There is another potential threat to my supply of enthusiasm,and that is organisation. There is a lot of organising to be done when you have a child, and this is particularly the case when you have an autistic child. For example; Leo is using pictures to communicate, and I have to stay on top of these, editing and creating new ones on a regular basis, and keeping an ever growing library of pictures in stock. I am not very good at this type of thing, and at times I feel I am slowly failing a tedious craft project that I never volunteered for in the first place. It is easy to get bogged down in the organisation of it all, particularly if like me you struggle with this kind of activity, and miss oppotunites for connection.
This post was meant to be about our choice for Leo’s education when he leaves pre-school this September, but what was meant to be a side note has taken over the whole post.
Briefly then: Julian and I had a joint visit to the Special School and then to the local mainstream the next day. To my amazement (I am still amazed actually) Julian thought the Special School was wonderful. The activities were not conventional classroom activities – in one class they were playing skittles for instance, and I can only think that is what pleased him so much.
After visiting the Special School, we had some pressure from the Early Years Team to decide on special vs mainstream. I am still confused as to why this was exactly, but it seemed to be to do with the timing of applying for Leo’s statement that would allow him to receive appropriate support. In reality, I don’t think there was any pressure on us, only on the team applying for statements, but we were visiting the school on a Friday and had been given a deadline of Monday, so it is fair to say it felt like pressure at the time.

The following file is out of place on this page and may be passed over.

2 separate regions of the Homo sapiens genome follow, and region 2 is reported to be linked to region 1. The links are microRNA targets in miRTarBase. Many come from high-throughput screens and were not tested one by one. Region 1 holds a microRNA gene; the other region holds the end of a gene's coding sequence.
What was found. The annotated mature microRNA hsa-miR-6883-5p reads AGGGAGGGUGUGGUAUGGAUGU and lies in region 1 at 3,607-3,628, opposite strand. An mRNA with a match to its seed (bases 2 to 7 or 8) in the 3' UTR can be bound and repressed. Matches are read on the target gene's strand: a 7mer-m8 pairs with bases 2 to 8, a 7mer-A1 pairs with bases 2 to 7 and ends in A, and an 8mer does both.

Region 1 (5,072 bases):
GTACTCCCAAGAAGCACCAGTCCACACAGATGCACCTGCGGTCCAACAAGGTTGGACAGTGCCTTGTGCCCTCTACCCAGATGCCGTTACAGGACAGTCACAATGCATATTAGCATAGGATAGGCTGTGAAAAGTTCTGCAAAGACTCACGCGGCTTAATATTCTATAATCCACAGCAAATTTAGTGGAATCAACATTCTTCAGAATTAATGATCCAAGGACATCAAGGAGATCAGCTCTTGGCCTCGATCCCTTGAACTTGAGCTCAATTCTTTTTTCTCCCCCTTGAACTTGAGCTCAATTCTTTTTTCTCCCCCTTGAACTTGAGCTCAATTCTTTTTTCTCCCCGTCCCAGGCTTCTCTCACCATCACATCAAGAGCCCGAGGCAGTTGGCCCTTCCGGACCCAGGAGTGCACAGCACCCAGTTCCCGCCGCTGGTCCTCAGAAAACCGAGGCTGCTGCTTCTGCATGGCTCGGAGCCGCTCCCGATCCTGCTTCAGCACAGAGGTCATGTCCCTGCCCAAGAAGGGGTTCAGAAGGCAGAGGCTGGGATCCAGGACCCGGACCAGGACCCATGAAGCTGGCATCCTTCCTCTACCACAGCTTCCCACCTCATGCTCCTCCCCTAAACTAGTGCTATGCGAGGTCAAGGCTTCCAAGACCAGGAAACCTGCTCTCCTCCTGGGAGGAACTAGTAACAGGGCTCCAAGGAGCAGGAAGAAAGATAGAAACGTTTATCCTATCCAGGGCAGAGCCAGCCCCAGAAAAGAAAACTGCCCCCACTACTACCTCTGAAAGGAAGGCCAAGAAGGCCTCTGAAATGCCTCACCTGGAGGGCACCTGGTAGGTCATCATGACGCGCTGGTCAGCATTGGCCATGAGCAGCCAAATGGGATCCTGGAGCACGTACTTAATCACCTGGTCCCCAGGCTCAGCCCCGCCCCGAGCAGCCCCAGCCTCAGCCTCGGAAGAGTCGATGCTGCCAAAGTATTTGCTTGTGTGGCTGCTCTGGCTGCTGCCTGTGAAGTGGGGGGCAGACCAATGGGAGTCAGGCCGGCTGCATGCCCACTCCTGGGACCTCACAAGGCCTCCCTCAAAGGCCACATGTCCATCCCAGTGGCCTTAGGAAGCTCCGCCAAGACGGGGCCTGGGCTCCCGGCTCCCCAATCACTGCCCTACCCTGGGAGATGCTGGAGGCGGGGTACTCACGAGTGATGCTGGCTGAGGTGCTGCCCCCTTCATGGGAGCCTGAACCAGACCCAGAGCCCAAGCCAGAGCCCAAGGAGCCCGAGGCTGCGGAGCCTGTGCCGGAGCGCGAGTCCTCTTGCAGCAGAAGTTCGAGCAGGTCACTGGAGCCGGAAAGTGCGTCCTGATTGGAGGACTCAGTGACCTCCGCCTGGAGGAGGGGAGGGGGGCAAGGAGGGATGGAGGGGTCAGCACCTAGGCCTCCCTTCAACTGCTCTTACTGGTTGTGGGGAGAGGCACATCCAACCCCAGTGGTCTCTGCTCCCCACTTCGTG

The mainstream school was less welcoming in that the Head, Mrs C had not been briefed about our son, and when I mentioned autism she seemed to flinch slightly. She was very controlled and spoke very carefully, but we both got the impression she was trying to steer us away from her school. She did say: If a child can cope with the environment then we can teach them. I think there is a bit more to it than that, but it is a good place to start.
I had explained to Mrs C about Leo’s communication and how he uses signs and a PECS book to communicate. She had not heard of this before. I also used his difficulty nodding as an example of how hard things can be for him. She looked decidedly startled. When introducing us to the SENCO she explained: Leo is autistic and is very non-verbal. After meeting the SENCO, Mrs B, we made our decision. Mrs B was not startled at all. And despite being in the middle of a messy art lesson, she was still very interested and completely convinced that she could help Leo venture into mainstream successfully. So that is what we will do.
I am still learning what a complex question mainstream vs special really is, and it undoubtedly deserves a post of its own.